Microglial Activation

Abstract: Microglial cells play a dual role in the central nervous system as they have both neurotoxic and neuroprotective effects. Uncontrolled and excessive activation of microglia often contributes to inflammation-mediated neurodegeneration. Recently, much attention has been paid to therapeutic strategies aimed at inhibiting neurotoxic microglial activation.
Pharmacological inhibitors of microglial activation are emerging as a result of such endeavors. In this review, natural products-based inhibitors of microglial activation will be reviewed. Potential neuroprotective activity of these compounds will also be discussed.
Future works should focus on the discovery of novel drug targets that specifically mediate microglial neurotoxicity rather than neuroprotection. Development of new drugs based on these targets may require a better understanding of microglial biology and neuroinflammation at the molecular, cellular, and systems levels.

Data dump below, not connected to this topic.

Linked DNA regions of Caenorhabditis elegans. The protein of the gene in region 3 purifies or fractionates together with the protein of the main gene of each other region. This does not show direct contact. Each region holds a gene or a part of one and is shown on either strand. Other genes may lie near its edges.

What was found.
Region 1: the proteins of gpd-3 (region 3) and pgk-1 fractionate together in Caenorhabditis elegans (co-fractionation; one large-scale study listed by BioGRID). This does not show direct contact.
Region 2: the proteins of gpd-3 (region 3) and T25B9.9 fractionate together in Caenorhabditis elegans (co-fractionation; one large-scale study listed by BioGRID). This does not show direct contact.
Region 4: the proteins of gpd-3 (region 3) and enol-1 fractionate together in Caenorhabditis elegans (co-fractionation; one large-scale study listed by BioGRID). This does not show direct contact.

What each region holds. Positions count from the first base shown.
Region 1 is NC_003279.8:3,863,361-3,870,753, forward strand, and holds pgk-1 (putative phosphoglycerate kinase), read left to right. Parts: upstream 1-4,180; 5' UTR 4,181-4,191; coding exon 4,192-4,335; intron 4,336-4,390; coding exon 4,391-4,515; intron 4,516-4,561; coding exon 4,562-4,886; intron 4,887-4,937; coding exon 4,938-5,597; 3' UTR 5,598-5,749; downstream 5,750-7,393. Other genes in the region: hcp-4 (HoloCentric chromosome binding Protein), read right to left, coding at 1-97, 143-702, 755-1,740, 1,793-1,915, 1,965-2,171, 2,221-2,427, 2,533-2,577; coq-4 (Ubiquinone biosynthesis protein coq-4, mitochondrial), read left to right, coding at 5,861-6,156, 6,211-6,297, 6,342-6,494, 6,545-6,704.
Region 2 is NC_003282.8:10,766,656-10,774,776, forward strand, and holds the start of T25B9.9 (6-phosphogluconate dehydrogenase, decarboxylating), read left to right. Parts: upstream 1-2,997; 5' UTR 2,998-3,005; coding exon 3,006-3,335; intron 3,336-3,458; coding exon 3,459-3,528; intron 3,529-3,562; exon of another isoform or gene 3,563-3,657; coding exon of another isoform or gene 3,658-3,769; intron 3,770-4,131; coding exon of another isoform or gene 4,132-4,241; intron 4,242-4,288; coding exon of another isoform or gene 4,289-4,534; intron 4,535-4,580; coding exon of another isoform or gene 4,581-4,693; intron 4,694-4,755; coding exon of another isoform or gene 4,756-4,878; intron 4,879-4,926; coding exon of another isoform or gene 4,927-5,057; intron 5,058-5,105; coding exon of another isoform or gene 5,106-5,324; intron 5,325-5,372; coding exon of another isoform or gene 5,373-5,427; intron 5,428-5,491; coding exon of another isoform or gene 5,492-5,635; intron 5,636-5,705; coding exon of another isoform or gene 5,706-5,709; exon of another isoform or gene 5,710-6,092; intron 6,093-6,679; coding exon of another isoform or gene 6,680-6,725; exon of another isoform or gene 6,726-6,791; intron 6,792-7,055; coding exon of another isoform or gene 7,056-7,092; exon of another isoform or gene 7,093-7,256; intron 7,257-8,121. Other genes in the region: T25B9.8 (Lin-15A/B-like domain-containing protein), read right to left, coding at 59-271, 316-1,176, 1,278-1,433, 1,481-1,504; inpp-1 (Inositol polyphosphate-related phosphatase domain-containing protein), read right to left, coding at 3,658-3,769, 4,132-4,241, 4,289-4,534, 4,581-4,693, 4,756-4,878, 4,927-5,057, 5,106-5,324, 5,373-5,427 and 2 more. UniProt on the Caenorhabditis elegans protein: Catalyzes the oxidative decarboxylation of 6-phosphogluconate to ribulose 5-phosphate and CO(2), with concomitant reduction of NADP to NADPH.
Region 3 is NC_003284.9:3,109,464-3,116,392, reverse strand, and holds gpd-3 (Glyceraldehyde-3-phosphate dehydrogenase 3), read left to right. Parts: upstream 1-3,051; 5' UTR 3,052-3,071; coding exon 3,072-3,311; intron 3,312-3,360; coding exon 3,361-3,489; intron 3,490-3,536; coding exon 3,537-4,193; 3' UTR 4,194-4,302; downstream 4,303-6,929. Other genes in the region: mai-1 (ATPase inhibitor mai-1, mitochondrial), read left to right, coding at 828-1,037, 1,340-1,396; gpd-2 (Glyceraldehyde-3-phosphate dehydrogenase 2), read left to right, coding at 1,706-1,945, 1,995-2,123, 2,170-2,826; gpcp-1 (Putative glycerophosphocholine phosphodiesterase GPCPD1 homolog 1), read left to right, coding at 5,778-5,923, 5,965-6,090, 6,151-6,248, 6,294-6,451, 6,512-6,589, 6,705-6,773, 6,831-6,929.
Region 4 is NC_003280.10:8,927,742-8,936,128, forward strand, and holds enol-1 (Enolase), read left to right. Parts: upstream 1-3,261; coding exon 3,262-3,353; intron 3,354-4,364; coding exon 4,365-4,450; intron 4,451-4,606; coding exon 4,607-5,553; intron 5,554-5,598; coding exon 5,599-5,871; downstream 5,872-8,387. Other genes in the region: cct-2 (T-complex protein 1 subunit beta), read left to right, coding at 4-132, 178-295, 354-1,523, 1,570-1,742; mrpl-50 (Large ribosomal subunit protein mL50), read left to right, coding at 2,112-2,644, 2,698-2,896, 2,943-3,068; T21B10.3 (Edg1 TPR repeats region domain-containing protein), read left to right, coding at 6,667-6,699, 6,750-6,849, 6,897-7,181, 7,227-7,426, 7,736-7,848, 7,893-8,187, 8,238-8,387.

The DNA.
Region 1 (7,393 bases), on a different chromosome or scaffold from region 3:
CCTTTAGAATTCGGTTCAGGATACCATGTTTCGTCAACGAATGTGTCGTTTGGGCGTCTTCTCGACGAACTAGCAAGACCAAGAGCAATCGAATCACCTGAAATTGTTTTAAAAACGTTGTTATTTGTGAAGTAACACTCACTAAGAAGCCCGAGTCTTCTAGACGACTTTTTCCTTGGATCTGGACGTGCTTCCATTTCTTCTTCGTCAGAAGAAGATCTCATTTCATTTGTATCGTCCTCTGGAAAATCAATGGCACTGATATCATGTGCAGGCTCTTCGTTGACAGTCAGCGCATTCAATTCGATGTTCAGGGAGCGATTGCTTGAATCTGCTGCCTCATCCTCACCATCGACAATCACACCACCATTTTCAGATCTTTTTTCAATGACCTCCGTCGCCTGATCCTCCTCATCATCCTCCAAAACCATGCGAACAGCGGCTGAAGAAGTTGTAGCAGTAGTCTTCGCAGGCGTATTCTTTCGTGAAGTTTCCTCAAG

8. Gingerol from Zingiber officinale
Ginger, the rhizome of the plant Zingiber officinale, has a long history of medicinal use. In traditional oriental medicine, ginger has been used to treat a wide range of ailments including stomach aches, diarrhea, nausea, asthma, respiratory disorders, toothache, gingivitis, and arthritis [98-100]. Several studies have shown that ginger inhibits pro-inflammatory cytokines, including IL-1β, IL-2 , TNF-α, and interferon (IFN)-gamma [101]. Ginger also has been shown to decrease synthesis of pro-inflammatory prostaglandins and leukotrienes via inhibition of COX-2 and 5-lipoxygenase (5- LOX) enzymes, which are the targets for numerous anti-inflammatory pharmaceuticals.